For devout Christians the Easter season is a special time of celebration, as we remember the resurrection of Jesus Christ from the grave. For us, it is a matter of believing in our hearts – that spiritual center of our beings. Although customs between churches vary significantly, our church celebrates Palm Sunday, Good Friday and Resurrection Sunday (a Christian name for Easter, a term which derives itself from a pagan goddess).
As a minister of the Gospel, I could write endlessly about the life, teachings, death, burial and resurrection of Jesus. I have authored one book titled, “The Midrash Key,” and write a monthly editorial for our church newsletter. For the opinion page of the Tribune, however, my goals are somewhat more secular. I seek to interpret life and events, albeit from a Judeo-Christian perspective.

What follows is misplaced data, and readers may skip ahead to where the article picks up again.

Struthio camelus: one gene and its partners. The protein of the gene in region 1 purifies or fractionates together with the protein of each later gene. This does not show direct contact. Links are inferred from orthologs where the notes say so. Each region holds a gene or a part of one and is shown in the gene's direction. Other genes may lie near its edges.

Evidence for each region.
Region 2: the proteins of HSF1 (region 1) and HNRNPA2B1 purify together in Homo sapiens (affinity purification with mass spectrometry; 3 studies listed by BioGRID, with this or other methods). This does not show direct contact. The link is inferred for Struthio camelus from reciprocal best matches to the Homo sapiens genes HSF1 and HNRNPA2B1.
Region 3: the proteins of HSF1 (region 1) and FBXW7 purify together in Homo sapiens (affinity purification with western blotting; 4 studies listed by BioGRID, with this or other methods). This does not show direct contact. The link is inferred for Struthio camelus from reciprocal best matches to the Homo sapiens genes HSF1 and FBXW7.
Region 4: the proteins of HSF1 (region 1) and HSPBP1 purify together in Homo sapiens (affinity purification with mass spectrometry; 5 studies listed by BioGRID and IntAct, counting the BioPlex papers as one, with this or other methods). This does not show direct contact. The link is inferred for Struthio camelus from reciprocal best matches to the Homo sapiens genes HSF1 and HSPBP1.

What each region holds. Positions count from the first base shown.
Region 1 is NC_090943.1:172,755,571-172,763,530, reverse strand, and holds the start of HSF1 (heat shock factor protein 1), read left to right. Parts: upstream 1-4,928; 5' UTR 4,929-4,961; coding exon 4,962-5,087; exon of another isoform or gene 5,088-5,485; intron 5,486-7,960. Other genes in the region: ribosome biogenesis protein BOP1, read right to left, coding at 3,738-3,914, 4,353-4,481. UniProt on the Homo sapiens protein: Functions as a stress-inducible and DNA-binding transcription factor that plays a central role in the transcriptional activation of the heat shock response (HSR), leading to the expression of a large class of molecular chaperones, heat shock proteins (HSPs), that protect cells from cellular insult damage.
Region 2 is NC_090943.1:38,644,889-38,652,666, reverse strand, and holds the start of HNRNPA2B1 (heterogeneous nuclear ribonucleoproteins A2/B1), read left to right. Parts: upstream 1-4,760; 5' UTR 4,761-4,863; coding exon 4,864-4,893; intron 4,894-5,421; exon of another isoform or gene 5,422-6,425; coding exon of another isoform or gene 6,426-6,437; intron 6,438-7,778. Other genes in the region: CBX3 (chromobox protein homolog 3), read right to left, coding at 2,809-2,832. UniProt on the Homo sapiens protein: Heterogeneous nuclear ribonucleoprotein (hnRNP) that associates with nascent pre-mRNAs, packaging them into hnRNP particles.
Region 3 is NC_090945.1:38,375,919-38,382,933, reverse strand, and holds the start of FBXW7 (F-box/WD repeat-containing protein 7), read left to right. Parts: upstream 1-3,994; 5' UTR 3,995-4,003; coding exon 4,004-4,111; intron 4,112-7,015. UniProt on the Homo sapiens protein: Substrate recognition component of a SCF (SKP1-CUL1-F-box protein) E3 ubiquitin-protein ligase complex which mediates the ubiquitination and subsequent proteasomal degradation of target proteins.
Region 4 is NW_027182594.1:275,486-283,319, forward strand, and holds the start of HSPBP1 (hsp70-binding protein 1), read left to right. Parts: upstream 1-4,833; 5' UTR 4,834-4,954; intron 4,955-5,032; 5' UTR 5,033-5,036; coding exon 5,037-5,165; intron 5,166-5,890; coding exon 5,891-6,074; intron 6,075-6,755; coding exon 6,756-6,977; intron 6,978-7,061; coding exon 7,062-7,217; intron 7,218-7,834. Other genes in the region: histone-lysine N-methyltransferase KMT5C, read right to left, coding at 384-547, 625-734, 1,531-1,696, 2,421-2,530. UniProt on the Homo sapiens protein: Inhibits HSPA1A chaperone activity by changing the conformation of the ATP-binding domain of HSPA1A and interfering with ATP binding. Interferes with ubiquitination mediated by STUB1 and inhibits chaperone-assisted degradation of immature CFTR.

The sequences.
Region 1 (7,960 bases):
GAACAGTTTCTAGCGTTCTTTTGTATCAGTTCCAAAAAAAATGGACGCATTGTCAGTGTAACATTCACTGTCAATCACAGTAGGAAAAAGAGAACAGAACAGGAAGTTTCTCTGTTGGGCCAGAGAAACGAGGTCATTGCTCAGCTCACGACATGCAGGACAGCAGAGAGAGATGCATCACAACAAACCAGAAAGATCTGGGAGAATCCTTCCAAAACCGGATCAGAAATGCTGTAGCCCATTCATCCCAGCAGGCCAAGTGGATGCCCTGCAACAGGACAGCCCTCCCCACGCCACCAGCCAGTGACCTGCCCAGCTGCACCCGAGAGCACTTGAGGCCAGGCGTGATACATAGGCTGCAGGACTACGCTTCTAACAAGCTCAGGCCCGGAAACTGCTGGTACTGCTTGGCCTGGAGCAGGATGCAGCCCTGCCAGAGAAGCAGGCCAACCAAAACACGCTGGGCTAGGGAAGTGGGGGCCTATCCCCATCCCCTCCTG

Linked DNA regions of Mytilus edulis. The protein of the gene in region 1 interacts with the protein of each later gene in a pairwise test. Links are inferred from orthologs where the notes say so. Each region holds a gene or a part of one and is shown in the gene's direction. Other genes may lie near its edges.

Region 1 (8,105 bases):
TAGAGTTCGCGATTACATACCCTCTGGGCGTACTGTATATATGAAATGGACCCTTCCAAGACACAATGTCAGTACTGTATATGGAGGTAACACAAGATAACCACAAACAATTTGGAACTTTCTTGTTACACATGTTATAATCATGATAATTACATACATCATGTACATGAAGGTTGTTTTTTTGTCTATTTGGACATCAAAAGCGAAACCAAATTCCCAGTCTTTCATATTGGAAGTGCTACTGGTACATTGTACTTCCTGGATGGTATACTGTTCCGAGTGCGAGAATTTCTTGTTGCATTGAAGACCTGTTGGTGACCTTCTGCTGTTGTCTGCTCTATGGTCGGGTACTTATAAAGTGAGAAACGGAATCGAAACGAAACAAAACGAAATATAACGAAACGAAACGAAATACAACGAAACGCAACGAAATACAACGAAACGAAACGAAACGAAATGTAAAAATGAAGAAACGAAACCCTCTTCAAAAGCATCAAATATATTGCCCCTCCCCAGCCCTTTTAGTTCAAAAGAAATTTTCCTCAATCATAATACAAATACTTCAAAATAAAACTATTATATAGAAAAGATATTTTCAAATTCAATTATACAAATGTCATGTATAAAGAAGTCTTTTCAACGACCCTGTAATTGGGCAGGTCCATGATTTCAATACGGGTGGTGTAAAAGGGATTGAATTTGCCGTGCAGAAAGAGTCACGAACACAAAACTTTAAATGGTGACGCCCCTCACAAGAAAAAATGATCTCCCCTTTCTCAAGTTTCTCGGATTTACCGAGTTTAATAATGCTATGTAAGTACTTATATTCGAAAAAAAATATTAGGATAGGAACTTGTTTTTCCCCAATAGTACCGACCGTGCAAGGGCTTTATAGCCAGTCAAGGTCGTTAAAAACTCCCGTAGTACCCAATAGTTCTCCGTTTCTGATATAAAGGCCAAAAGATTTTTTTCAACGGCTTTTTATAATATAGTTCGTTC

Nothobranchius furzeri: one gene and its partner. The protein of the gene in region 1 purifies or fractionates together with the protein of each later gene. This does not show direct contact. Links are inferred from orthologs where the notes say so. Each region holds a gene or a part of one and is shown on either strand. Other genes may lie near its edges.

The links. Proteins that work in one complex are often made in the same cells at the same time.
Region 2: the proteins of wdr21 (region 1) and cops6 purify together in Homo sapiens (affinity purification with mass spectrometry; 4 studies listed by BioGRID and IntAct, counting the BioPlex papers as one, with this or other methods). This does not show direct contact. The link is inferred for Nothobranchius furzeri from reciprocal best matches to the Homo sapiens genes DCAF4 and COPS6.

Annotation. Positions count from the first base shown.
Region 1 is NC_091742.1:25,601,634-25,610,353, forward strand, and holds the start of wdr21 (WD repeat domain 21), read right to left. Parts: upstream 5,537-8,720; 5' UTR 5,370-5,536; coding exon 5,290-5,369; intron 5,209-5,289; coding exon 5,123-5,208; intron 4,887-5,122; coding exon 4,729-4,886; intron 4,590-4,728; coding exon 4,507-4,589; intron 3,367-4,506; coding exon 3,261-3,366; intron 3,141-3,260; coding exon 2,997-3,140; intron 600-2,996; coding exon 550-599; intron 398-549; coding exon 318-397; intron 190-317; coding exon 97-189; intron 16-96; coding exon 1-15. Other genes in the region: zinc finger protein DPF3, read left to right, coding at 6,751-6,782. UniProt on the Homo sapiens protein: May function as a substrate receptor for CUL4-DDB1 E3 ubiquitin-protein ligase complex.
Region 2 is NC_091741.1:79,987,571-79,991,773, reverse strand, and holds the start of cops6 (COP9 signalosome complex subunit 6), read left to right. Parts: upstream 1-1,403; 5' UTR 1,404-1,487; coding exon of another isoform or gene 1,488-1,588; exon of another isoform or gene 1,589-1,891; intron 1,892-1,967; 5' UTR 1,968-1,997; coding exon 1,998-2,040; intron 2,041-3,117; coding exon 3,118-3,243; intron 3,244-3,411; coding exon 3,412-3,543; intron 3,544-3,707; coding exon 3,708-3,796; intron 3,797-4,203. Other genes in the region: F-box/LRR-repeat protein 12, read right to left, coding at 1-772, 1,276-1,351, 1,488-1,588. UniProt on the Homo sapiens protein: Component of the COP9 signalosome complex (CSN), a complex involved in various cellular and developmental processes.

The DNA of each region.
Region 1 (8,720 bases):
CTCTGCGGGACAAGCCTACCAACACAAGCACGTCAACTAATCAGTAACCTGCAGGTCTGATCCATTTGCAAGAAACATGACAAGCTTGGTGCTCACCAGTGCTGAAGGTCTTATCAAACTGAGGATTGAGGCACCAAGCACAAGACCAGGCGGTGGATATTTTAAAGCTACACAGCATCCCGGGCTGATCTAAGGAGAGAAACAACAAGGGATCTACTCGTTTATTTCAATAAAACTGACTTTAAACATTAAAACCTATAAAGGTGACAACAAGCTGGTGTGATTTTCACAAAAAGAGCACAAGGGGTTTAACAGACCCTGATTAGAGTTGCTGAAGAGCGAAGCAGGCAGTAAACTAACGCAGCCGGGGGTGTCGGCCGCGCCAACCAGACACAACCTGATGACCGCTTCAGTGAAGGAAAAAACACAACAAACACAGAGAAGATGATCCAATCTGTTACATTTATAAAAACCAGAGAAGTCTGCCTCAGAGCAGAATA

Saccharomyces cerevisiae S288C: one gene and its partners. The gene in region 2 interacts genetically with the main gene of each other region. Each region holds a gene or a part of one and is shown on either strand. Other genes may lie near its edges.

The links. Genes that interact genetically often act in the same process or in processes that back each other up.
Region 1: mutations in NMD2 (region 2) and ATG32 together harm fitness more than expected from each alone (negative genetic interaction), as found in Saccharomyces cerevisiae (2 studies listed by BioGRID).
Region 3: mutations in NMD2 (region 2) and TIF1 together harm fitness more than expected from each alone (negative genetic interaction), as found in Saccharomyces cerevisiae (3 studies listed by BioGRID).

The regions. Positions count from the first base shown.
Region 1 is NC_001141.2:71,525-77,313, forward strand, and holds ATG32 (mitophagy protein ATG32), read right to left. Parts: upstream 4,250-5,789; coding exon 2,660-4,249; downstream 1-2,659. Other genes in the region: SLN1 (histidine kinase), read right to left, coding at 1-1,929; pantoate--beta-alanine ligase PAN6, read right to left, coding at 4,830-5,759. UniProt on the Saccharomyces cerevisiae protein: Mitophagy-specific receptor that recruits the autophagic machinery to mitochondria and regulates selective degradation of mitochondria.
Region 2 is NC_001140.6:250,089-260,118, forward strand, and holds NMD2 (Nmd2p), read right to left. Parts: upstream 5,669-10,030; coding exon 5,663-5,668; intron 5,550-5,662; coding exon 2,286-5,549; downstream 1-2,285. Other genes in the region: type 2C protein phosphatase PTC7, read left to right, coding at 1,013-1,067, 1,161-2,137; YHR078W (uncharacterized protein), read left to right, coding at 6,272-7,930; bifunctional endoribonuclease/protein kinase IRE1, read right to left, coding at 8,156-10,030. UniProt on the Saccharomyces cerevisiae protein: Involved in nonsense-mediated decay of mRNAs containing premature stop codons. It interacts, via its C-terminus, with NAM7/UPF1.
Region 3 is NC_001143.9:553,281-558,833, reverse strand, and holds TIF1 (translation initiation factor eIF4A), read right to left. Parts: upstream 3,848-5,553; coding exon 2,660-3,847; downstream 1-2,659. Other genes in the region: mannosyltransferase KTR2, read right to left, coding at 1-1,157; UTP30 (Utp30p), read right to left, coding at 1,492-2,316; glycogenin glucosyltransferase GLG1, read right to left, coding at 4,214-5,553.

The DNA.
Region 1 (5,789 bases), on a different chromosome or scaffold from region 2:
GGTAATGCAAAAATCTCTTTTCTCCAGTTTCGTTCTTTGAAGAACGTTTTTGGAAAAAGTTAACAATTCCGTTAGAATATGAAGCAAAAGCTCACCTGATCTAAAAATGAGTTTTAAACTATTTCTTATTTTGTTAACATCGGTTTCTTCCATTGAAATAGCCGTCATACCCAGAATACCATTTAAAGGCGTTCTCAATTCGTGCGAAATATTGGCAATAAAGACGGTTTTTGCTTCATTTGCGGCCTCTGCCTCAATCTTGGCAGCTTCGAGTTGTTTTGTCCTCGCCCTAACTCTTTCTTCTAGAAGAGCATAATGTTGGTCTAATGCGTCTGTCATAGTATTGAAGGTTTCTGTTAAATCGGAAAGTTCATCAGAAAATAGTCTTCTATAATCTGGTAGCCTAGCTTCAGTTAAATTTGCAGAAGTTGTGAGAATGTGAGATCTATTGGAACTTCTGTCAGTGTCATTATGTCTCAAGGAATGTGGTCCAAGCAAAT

So that leads me to the downside of Easter. Two years ago, on Easter Sunday, my brother-in-law died suddenly at home of a massive heart attack. Easter reminds me to take care of not only my spiritual heart, but also my physical one. I do not know if a better diet and more exercise would have made a difference in his case, but I know it does in many cases.
More people today are serious about healthy diets, yet others have gone into the opposite direction. In addition to old foes: high fat, high cholesterol foods, an aversion to green vegetables, eating at fast food restaurants, spiking healthy food with bacon, etc., we have to fight some new hidden dangers. One of them is “pink slime.”
While the supermarkets advertise that their beef is “Angus beef” (as though I really care), stuff is coming into institutional hamburger that ought not to be there. According to Dr. Cynthia Paulis of Antonnews.com of Long Island, N.Y.: